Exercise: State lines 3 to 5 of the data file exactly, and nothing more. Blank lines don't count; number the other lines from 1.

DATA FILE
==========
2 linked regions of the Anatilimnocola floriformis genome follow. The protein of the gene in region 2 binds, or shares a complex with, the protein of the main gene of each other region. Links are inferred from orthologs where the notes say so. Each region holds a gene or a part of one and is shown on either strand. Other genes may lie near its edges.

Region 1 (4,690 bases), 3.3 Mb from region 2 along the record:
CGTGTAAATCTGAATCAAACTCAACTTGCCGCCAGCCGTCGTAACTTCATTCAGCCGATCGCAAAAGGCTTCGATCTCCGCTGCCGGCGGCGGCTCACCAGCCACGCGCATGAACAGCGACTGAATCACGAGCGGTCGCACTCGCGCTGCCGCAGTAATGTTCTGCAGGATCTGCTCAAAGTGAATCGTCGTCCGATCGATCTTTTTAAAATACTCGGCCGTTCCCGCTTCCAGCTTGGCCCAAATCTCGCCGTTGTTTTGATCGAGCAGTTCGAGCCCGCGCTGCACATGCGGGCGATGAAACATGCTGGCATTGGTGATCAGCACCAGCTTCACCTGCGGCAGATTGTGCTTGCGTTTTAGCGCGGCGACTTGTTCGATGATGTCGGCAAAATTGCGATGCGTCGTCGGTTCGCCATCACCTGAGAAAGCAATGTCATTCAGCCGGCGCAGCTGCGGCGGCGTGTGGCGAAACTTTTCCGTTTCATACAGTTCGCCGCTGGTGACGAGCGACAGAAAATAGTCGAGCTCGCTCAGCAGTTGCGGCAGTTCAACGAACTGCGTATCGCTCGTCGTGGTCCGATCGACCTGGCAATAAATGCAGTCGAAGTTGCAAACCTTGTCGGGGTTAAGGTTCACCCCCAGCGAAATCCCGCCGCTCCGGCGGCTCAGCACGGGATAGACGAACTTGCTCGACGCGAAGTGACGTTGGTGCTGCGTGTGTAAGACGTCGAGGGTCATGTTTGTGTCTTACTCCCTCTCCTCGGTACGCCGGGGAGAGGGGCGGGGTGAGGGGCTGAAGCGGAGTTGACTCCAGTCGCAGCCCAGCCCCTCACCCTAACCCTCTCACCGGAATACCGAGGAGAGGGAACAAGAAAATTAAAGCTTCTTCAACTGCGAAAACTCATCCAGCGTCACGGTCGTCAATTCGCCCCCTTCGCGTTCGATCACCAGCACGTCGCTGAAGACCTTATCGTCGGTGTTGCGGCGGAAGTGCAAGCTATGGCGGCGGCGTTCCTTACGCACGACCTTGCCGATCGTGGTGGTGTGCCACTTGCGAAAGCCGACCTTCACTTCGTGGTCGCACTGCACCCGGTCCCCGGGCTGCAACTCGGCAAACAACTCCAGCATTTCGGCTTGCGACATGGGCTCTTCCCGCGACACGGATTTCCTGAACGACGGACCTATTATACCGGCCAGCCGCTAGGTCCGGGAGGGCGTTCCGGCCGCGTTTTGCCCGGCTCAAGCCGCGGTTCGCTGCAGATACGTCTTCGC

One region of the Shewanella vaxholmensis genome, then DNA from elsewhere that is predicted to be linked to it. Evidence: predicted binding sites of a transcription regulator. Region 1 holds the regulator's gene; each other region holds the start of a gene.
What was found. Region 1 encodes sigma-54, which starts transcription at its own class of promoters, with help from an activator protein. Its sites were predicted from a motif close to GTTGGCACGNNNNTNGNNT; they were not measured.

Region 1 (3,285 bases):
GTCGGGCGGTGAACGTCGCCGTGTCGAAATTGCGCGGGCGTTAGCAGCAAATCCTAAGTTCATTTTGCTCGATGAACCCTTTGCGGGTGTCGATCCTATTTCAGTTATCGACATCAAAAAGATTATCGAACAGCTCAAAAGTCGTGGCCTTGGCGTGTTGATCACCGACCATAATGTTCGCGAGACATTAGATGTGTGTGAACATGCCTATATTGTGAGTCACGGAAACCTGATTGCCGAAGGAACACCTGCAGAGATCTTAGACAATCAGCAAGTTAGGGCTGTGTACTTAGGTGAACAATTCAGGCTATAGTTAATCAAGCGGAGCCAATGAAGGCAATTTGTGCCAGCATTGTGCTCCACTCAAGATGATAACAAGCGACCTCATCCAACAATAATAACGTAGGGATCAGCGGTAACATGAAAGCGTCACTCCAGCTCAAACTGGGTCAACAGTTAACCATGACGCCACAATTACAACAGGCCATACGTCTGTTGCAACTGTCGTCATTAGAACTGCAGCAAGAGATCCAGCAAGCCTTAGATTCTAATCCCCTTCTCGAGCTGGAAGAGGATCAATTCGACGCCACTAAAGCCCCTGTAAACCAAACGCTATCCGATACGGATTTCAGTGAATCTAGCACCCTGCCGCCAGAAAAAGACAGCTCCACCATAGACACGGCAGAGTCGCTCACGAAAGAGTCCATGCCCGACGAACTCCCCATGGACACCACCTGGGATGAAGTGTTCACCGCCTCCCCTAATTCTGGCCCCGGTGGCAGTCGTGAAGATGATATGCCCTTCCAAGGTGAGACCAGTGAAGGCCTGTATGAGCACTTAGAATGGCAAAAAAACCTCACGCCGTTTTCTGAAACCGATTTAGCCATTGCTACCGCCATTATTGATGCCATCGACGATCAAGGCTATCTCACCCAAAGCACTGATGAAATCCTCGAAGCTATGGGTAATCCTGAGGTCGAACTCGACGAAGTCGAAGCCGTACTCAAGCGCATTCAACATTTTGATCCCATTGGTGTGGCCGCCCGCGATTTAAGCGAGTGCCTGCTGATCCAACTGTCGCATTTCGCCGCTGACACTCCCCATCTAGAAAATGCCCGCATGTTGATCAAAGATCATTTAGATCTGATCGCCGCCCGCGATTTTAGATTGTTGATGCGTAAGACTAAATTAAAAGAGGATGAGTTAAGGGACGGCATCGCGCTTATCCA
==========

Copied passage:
CGTGTAAATCTGAATCAAACTCAACTTGCCGCCAGCCGTCGTAACTTCATTCAGCCGATCGCAAAAGGCTTCGATCTCCGCTGCCGGCGGCGGCTCACCAGCCACGCGCATGAACAGCGACTGAATCACGAGCGGTCGCACTCGCGCTGCCGCAGTAATGTTCTGCAGGATCTGCTCAAAGTGAATCGTCGTCCGATCGATCTTTTTAAAATACTCGGCCGTTCCCGCTTCCAGCTTGGCCCAAATCTCGCCGTTGTTTTGATCGAGCAGTTCGAGCCCGCGCTGCACATGCGGGCGATGAAACATGCTGGCATTGGTGATCAGCACCAGCTTCACCTGCGGCAGATTGTGCTTGCGTTTTAGCGCGGCGACTTGTTCGATGATGTCGGCAAAATTGCGATGCGTCGTCGGTTCGCCATCACCTGAGAAAGCAATGTCATTCAGCCGGCGCAGCTGCGGCGGCGTGTGGCGAAACTTTTCCGTTTCATACAGTTCGCCGCTGGTGACGAGCGACAGAAAATAGTCGAGCTCGCTCAGCAGTTGCGGCAGTTCAACGAACTGCGTATCGCTCGTCGTGGTCCGATCGACCTGGCAATAAATGCAGTCGAAGTTGCAAACCTTGTCGGGGTTAAGGTTCACCCCCAGCGAAATCCCGCCGCTCCGGCGGCTCAGCACGGGATAGACGAACTTGCTCGACGCGAAGTGACGTTGGTGCTGCGTGTGTAAGACGTCGAGGGTCATGTTTGTGTCTTACTCCCTCTCCTCGGTACGCCGGGGAGAGGGGCGGGGTGAGGGGCTGAAGCGGAGTTGACTCCAGTCGCAGCCCAGCCCCTCACCCTAACCCTCTCACCGGAATACCGAGGAGAGGGAACAAGAAAATTAAAGCTTCTTCAACTGCGAAAACTCATCCAGCGTCACGGTCGTCAATTCGCCCCCTTCGCGTTCGATCACCAGCACGTCGCTGAAGACCTTATCGTCGGTGTTGCGGCGGAAGTGCAAGCTATGGCGGCGGCGTTCCTTACGCACGACCTTGCCGATCGTGGTGGTGTGCCACTTGCGAAAGCCGACCTTCACTTCGTGGTCGCACTGCACCCGGTCCCCGGGCTGCAACTCGGCAAACAACTCCAGCATTTCGGCTTGCGACATGGGCTCTTCCCGCGACACGGATTTCCTGAACGACGGACCTATTATACCGGCCAGCCGCTAGGTCCGGGAGGGCGTTCCGGCCGCGTTTTGCCCGGCTCAAGCCGCGGTTCGCTGCAGATACGTCTTCGC

One region of the Shewanella vaxholmensis genome, then DNA from elsewhere that is predicted to be linked to it. Evidence: predicted binding sites of a transcription regulator. Region 1 holds the regulator's gene; each other region holds the start of a gene.
What was found. Region 1 encodes sigma-54, which starts transcription at its own class of promoters, with help from an activator protein. Its sites were predicted from a motif close to GTTGGCACGNNNNTNGNNT; they were not measured.